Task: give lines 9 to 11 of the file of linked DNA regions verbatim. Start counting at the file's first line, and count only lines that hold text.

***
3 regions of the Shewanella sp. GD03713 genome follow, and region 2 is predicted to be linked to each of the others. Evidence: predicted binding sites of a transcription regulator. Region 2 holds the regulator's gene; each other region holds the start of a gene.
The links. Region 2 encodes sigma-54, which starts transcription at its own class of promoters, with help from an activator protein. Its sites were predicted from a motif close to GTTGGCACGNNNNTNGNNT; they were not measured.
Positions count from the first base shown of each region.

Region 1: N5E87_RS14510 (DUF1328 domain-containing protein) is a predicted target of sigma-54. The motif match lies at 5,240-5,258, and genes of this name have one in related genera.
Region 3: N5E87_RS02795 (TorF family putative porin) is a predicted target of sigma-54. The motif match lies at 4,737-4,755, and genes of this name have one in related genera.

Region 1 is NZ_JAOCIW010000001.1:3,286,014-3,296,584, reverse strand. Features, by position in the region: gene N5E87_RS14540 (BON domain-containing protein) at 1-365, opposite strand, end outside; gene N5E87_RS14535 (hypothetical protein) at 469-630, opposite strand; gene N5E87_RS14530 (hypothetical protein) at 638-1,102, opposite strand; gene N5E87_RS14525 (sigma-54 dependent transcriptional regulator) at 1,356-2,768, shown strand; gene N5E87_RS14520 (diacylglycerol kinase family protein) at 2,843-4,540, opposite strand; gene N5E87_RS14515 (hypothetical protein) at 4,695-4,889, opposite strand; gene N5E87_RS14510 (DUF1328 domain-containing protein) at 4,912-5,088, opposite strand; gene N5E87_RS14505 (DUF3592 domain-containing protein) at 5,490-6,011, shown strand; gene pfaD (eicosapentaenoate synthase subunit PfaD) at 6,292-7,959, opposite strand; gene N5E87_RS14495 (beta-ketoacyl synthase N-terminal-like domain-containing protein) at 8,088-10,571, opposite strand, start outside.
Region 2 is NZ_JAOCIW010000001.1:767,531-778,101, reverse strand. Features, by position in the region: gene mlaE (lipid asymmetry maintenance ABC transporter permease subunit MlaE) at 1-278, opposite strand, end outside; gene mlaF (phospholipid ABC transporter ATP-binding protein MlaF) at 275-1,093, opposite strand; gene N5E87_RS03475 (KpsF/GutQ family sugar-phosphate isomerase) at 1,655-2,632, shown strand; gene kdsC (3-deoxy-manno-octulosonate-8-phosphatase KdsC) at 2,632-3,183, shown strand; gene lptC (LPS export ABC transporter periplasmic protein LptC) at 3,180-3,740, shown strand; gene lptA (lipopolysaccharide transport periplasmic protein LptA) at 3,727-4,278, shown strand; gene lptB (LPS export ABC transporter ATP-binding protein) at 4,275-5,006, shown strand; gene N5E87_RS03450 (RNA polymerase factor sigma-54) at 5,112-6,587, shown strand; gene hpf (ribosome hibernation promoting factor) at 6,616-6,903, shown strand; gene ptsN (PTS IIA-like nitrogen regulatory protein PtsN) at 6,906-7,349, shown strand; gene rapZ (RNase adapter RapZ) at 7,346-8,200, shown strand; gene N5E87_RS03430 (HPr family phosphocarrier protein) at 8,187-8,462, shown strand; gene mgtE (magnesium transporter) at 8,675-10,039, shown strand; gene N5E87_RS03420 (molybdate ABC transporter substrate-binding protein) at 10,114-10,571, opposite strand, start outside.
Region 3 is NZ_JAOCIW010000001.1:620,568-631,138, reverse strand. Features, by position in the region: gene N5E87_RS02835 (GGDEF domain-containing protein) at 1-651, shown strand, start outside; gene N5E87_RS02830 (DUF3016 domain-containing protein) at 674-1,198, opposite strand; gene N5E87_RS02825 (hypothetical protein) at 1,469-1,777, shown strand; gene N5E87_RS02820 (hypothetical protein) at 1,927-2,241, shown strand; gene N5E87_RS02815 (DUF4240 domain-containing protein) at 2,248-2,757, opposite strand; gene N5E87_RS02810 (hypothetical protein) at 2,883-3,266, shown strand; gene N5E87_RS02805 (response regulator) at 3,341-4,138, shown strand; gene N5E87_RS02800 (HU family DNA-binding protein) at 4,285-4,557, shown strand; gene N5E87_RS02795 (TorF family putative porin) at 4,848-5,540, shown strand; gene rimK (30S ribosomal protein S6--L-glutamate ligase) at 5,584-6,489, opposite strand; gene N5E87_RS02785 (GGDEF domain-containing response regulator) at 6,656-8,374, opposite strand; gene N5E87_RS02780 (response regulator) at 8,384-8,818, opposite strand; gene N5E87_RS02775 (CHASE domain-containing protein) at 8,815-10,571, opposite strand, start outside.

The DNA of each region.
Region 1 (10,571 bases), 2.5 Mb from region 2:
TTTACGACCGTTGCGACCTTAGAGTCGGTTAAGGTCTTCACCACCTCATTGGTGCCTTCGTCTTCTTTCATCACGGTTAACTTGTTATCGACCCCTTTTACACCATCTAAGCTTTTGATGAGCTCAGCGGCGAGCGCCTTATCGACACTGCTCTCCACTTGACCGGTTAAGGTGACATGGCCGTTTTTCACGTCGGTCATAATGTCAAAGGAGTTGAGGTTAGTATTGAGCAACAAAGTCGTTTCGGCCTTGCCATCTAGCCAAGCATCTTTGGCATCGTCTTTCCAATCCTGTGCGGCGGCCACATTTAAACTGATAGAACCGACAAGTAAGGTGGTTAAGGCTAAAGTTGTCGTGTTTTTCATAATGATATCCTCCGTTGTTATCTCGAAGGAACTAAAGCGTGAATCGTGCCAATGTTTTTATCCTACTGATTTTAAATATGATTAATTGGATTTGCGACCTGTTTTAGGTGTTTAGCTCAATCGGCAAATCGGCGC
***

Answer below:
The DNA of each region.
Region 1 (10,571 bases), 2.5 Mb from region 2:
TTTACGACCGTTGCGACCTTAGAGTCGGTTAAGGTCTTCACCACCTCATTGGTGCCTTCGTCTTCTTTCATCACGGTTAACTTGTTATCGACCCCTTTTACACCATCTAAGCTTTTGATGAGCTCAGCGGCGAGCGCCTTATCGACACTGCTCTCCACTTGACCGGTTAAGGTGACATGGCCGTTTTTCACGTCGGTCATAATGTCAAAGGAGTTGAGGTTAGTATTGAGCAACAAAGTCGTTTCGGCCTTGCCATCTAGCCAAGCATCTTTGGCATCGTCTTTCCAATCCTGTGCGGCGGCCACATTTAAACTGATAGAACCGACAAGTAAGGTGGTTAAGGCTAAAGTTGTCGTGTTTTTCATAATGATATCCTCCGTTGTTATCTCGAAGGAACTAAAGCGTGAATCGTGCCAATGTTTTTATCCTACTGATTTTAAATATGATTAATTGGATTTGCGACCTGTTTTAGGTGTTTAGCTCAATCGGCAAATCGGCGC